The way I see it the stage world just looks better when you have more options toward supporting or flying scenery. At Willow Creek Church, suspending scenery is very common. At times, we may create over 100- 32’x 1/16” cable drops to suspend a certain weekend look that weighs a few thousand pounds. Even though it’s a lot of detailed work with the risk involved, I’m comfortable at the frequency of the process. Creating cable ends with aircraft cable doesn’t have to be scary stuff. It can be quick and reliable when properly using the correct techniques, crimping tool and hardware. Let’s unpack some information and quickly eliminate some of your fears.
There are many great crimping tools on the market including the hand swage tools, cordless and hydraulic. One of my favorite crimping tools for under $300 is the bench model crimper. Http://www.stageriggingonline.com/hsbemoswto.html. I’ve used this model for several years, and it consistently produces a great crimp every time. It is reasonably priced, convenient and reliable making it the best choice toward a crimping tool in my opinion. For cutting aircraft cable, you will need cutters that are designed for cutting this type of cable. Www.stageriggingonline.com/tools—fittings-cutting-tools.html. There are many to choose from small to large. I use the smaller cable cutters for most of the 1/16” and 1/8” cables and the larger cable cutters for any size bigger. It’s best not to use a grinder to cut the cable because of the heat that is generated by grinding the cable will distort the metal properties in the cable that could cause failure. Now with all that said, I think we all have met the guy who isn’t prepared to waste his hard earned dollars on the right tools, getting by with using a bench vice, pliers, hammer or teeth. Let me say this with your best interest in mind, those methods may cost nearly nothing but guarantees failure when the cable is pushed to the limits. Always use the correct crimping and cutting tools for your cable and swages.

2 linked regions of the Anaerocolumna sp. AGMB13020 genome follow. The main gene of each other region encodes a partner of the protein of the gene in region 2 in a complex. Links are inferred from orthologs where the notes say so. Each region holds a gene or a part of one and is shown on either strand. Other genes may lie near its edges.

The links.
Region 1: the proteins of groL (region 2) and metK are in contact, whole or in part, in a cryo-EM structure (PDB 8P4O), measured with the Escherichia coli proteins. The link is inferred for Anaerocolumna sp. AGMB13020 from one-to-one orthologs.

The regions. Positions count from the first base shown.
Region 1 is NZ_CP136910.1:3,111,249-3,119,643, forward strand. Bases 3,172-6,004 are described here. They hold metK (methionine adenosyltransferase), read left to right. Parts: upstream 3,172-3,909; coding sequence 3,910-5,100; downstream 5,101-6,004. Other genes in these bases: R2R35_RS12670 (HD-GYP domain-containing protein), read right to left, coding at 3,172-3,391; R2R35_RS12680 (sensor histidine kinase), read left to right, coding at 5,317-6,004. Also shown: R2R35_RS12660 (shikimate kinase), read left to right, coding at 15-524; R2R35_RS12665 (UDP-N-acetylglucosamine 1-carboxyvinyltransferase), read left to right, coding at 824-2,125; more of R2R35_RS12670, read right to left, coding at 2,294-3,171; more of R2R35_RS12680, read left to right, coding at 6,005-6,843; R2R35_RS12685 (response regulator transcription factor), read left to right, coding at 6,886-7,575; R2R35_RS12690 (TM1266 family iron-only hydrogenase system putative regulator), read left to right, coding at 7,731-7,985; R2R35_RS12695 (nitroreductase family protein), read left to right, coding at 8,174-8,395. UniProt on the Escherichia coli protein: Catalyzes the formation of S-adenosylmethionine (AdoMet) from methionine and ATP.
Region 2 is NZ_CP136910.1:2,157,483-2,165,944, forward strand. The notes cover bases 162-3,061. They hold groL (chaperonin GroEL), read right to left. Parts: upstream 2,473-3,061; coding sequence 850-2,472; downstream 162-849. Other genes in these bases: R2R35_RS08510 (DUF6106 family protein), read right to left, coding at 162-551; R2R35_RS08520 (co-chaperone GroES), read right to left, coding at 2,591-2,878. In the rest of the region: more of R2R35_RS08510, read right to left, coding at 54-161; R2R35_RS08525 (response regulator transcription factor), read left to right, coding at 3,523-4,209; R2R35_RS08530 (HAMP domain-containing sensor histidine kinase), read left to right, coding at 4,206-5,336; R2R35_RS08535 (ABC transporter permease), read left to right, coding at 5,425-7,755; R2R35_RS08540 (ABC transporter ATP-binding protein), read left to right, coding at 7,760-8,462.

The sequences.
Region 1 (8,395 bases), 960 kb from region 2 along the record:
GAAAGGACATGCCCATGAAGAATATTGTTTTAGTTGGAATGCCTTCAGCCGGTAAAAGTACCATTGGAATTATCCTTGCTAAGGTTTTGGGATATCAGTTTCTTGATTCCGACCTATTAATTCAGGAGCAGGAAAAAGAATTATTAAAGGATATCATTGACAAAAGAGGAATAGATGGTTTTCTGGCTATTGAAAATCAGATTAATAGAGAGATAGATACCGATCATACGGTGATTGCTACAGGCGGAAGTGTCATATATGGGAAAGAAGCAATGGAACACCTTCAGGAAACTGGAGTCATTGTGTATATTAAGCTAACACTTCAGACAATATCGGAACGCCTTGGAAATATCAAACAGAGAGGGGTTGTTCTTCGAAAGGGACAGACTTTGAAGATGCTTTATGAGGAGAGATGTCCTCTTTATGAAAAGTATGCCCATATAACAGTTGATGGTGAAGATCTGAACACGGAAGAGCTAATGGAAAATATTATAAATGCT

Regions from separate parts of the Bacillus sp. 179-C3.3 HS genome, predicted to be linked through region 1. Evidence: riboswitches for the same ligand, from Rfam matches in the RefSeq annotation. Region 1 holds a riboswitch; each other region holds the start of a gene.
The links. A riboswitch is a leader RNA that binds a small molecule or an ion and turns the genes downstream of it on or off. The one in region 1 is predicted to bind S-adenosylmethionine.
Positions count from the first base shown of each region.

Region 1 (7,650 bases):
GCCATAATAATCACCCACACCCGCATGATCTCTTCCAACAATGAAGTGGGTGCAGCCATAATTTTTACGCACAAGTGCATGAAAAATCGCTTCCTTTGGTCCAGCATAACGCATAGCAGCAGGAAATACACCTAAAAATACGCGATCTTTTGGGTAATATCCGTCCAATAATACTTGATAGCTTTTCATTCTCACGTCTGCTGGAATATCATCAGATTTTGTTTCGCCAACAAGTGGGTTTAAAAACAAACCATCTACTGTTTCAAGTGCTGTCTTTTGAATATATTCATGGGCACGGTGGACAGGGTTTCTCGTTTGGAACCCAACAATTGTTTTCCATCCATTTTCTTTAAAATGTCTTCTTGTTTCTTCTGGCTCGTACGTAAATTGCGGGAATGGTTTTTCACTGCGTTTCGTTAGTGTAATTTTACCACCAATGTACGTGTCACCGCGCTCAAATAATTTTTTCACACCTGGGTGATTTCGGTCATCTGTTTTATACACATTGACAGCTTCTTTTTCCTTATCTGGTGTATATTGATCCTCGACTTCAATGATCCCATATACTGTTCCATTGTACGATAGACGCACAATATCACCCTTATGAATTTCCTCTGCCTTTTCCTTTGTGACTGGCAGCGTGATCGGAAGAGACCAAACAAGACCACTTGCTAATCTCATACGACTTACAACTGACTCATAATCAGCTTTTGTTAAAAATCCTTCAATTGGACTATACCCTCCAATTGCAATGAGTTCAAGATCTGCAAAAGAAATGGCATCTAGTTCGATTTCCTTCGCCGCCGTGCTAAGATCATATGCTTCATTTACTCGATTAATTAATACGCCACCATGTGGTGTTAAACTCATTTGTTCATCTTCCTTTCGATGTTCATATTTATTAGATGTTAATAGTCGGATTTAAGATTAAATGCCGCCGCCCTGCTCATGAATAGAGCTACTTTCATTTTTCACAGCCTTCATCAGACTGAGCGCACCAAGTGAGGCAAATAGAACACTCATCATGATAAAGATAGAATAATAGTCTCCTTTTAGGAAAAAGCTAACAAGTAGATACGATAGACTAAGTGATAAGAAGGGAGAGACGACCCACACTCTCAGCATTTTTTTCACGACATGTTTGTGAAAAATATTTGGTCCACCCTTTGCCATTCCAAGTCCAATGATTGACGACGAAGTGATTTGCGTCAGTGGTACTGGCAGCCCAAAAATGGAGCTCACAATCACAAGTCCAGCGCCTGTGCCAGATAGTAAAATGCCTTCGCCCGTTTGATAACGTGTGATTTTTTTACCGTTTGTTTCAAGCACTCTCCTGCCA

There are three styles of swages, also called sleeves or ferrules, in common use; round swages are used for cable end stops; oval and double barrel swages are used to make a cable end loop. Www.stageriggingonline.com/slandst.html. The double barrel is my favorite and most used swage. It keeps the cables in their proper places while crimping. All three swages are available in a variety of cable sizes and materials such as aluminum, copper, zinc plated and stainless steel. There has been many a discussion on which swage holds better under a shock load, copper swages or aluminum swages. From my experience and research the copper swages are shown to hold up better under a shock load, but both are equal under load weight. Depending on the applications aluminum and copper are used the most for indoor applications and zinc coated and stainless steel are used for outdoor use. Bear in mind, using two dissimilar metals or the wrong kind of swage material for outdoor use can set up a corrosive reaction resulting in failure in a short period of time. Remember corrosion can also happen by wrapping tape around the swage and cable. Tape is a no no..
Remember, always be aware of your responsibility toward creating a safe environment and improving upon those rigging skills. In the next article, we will discuss thimbles and crimping techniques.